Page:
Innocent-Spouse Rule

AAA

DEFINITION of 'Innocent-Spouse Rule'

A measure of relief built into the tax code that allows a person, if eligible, to avoid paying his or her spouse's tax if it was reported incorrectly. The innocent-spouse rule applies to a spouse that can prove that he or she did not incur the tax bill and did not somehow benefit from the failure to pay.

Ultimately, this rule is designed to protect people from liability for taxes incurred as a result of evasive or dishonest financial behavior by their spouses, or from divorces where one person fails to pay tax on the income he or she earned and intends to leave the other spouse with the bill.

INVESTOPEDIA EXPLAINS 'Innocent-Spouse Rule'

Several conditions must be met in order for the innocent-spouse rule to apply. The innocent spouse must prove (with appropriate documentation) that the error or fraud was committed by the other spouse. The innocent spouse must also be able to establish that he or she didn't know about the income or fraudulent activity. Finally, the application for relief must be made within two years of when the IRS begins its collection process.

RELATED TERMS
  1. IRS Form 8379: Form 8379: Injured ...

    A tax form distributed by the Internal Revenue Service (IRS) ...
  2. Form 8857: Request For Innocent ...

    An IRS tax form used by taxpayers to request relief from a tax ...
  3. IRS Publication 971: Innocent Spouse ...

    A document published by the Internal Revenue Service (IRS) that ...
  4. Filing Status

    A category that defines the type of tax return form an individual ...
  5. Tax Fairness

    A tax platform based on an ideal that aims to create a system ...
  6. Married Filing Jointly

    A filing status for married couples that have wed before the ...
Related Articles
  1. Taxes

    10 Steps To Tax Preparation

    Follow these simple steps to get you ready for the income tax deadline of April 15.
  2. Taxes

    Happily Married? File Taxes Separately!

    Just because you are in love doesn't mean that a joint return is best for both of you.
  3. Options & Futures

    Teaching Your Partner About Household Finances

    This is just one more way to take care of one of the most important people in your life.
  4. Options & Futures

    Which is better for tax deductions, itemization or a standard deduction?

    Each deduction that you claim may result in a decrease in the amount of taxes that you owe. However, whether you receive the maximum possible deduction could depend on whether your deduction ...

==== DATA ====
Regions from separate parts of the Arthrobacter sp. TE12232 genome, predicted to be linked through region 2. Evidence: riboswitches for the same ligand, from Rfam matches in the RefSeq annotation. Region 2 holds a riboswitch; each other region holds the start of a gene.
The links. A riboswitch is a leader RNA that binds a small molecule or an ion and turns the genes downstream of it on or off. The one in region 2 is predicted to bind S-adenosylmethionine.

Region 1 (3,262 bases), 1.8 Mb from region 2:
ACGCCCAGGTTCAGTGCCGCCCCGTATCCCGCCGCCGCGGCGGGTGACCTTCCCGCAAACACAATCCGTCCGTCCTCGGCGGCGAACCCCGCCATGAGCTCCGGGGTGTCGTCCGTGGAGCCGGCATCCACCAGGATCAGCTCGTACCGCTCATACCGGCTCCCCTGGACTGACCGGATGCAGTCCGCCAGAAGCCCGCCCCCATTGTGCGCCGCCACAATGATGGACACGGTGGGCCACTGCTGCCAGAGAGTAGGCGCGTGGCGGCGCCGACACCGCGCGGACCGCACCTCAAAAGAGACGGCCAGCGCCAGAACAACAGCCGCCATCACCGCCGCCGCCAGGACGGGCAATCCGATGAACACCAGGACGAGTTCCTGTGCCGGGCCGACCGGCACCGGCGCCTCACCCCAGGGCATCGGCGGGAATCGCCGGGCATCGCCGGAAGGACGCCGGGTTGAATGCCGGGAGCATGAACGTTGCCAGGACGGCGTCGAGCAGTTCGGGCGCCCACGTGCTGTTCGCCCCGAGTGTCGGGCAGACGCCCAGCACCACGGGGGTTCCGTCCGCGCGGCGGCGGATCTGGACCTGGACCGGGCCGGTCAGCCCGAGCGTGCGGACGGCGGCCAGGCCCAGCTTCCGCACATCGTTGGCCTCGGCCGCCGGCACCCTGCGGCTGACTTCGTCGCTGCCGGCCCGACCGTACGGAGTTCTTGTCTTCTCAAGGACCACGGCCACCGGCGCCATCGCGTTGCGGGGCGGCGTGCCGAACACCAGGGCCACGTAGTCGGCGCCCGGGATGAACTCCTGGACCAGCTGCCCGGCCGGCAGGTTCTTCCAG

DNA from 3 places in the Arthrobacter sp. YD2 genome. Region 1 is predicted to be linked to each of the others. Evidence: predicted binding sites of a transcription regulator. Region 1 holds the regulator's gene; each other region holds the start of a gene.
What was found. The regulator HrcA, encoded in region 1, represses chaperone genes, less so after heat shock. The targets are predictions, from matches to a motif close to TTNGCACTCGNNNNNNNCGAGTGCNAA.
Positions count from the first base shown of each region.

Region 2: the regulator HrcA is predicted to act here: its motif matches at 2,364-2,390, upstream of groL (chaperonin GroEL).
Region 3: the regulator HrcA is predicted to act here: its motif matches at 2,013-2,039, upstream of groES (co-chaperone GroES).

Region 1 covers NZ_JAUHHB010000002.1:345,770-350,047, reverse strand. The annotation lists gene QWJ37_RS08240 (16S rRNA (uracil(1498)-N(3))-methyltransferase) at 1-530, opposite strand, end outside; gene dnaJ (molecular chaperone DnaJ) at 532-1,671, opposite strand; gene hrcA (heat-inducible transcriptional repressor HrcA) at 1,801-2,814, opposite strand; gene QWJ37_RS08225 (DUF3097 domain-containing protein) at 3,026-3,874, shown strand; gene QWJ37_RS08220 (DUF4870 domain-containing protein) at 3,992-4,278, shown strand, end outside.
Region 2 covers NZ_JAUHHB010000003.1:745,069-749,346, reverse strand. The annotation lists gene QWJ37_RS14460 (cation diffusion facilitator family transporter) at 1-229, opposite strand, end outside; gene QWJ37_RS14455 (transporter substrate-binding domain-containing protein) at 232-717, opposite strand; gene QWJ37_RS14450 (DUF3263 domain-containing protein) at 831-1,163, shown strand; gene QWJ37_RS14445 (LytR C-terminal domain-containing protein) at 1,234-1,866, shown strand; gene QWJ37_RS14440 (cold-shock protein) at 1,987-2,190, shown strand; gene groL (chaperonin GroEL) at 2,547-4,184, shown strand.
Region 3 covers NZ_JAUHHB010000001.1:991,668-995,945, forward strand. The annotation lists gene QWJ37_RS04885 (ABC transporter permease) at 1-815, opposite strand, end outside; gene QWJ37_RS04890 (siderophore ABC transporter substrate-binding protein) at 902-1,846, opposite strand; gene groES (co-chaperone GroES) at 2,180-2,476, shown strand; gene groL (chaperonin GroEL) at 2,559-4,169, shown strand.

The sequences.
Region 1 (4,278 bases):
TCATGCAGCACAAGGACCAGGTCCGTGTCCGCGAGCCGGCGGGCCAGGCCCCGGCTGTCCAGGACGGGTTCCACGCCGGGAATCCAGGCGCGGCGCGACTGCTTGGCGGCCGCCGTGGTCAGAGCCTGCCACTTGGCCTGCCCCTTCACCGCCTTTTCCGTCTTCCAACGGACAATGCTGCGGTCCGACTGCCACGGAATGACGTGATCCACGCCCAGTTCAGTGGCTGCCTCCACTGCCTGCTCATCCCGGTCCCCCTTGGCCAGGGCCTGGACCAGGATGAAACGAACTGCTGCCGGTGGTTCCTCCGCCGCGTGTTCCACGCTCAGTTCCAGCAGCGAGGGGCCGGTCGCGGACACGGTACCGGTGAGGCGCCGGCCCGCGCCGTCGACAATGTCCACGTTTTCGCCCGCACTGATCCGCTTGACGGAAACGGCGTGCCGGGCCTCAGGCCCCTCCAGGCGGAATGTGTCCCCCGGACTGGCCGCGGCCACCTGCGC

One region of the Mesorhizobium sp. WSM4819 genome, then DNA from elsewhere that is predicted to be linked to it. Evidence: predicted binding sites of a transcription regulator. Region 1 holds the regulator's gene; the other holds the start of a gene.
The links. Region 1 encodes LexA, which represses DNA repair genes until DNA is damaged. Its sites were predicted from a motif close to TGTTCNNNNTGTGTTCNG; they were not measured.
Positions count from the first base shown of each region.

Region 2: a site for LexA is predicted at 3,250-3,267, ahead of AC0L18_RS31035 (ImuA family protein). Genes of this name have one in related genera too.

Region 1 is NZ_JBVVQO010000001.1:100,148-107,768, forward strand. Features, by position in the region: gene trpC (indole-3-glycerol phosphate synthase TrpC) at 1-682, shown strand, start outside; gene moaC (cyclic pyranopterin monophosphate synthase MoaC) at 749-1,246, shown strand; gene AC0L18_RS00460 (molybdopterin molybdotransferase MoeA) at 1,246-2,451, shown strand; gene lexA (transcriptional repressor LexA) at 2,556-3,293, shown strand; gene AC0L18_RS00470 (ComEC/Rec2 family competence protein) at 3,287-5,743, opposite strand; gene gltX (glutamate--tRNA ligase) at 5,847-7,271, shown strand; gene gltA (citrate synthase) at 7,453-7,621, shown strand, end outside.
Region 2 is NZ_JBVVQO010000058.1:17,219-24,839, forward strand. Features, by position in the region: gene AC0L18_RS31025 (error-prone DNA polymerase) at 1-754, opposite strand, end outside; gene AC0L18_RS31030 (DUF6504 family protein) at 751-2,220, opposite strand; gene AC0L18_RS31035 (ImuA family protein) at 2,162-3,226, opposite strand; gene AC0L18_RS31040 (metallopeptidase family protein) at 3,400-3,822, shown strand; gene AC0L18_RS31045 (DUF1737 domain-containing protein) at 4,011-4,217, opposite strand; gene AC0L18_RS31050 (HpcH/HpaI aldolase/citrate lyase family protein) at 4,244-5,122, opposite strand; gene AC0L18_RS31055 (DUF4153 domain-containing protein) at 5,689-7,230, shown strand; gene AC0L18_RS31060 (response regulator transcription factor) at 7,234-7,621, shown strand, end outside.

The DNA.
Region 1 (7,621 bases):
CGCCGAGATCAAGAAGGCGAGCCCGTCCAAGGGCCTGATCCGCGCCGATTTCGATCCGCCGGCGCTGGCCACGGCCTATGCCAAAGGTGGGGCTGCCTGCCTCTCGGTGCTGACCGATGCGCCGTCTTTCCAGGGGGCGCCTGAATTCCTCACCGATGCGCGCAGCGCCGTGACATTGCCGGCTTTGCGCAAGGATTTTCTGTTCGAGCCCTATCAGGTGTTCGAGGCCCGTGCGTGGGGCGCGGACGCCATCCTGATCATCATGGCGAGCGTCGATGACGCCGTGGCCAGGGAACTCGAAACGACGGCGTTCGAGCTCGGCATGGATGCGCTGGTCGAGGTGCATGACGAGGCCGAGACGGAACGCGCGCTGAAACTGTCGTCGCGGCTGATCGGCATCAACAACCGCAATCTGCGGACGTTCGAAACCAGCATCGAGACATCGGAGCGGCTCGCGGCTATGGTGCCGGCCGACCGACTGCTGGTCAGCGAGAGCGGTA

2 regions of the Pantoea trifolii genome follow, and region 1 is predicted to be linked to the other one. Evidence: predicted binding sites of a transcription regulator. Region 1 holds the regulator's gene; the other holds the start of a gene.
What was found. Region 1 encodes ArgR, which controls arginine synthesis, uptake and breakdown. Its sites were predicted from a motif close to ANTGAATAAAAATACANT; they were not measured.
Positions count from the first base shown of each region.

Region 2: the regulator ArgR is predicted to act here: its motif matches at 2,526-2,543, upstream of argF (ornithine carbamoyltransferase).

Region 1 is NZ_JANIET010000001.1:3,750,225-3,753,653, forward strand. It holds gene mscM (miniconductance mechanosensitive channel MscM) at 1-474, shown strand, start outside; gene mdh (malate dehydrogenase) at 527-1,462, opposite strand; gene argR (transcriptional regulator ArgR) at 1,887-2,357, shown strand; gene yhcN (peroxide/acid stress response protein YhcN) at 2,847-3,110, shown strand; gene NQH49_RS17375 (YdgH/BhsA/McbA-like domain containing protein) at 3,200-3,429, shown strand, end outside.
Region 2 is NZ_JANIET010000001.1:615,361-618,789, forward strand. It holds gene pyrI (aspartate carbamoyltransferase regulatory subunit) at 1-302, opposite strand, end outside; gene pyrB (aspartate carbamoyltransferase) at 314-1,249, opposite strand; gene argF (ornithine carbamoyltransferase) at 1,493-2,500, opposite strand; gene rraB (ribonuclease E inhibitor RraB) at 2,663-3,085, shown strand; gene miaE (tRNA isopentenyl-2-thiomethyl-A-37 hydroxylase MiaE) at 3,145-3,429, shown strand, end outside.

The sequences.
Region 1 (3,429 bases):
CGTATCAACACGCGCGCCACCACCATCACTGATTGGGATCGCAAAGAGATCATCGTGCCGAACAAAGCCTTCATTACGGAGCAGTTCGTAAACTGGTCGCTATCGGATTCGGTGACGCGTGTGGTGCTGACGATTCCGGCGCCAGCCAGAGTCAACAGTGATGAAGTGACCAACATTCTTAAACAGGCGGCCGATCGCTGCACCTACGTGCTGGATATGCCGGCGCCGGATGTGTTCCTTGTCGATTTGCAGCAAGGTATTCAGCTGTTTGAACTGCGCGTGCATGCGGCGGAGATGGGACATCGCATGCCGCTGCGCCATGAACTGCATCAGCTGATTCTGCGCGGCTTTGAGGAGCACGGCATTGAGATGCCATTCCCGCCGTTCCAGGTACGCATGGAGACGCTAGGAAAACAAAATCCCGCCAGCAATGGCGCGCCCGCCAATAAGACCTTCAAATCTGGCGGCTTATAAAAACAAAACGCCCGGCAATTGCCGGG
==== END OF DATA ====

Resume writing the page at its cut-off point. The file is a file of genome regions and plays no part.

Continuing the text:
5. Taxes

    Does everyone have to file a federal tax return?

    This may come as a surprise to many individuals, but not everyone needs to file a federal tax return. According to the IRS, many individuals who do not need to file tax returns still do, because ...
  6. Personal Finance

    Value-Added Tax (VAT)

    Value-added tax, or VAT, is a tax on the added value of a good as it moves through the supply chain to the end consumer. In effect, the tax is levied on the gross margin at each point in the ...
  7. Retirement

    Who is exempt from paying Social Security taxes?

    Learn about the groups of people who qualify for exemption from Social Security taxes, and explore the process of applying for exemption.
  8. Taxes

    Can you write variable costs off your taxes?

    Learn if you can deduct variable or fixed costs from your business taxes and learn more about business deductions, cost of goods sold and gross profit.
  9. Taxes

    What are the tax incentives or disincentives to vertical integration?

    Merging companies through vertical integration can provide companies in the United States with a marginally advantageous position in terms of taxation.
  10. Investing Basics

    Are arm's length transactions always better than transactions not at arm's length?

    Transactions not at arm's length have real tax and other consequences for individuals and businesses, but they are not necessarily always worse.

You May Also Like

Hot Definitions
  1. Multiplier Effect

    The expansion of a country's money supply that results from banks being able to lend. The size of the multiplier effect depends ...
  2. Command Economy

    A system where the government, rather than the free market, determines what goods should be produced, how much should be ...
  3. Prospectus

    A formal legal document, which is required by and filed with the Securities and Exchange Commission, that provides details ...
  4. Treasury Bond - T-Bond

    A marketable, fixed-interest U.S. government debt security with a maturity of more than 10 years. Treasury bonds make interest ...
  5. Weight Of Ice, Snow Or Sleet Insurance

    Financial protection against damage caused to property by winter weather specifically, damage caused if a roof caves in because ...
  6. Weather Insurance

    A type of protection against a financial loss that may be incurred because of rain, snow, storms, wind, fog, undesirable ...
Trading Center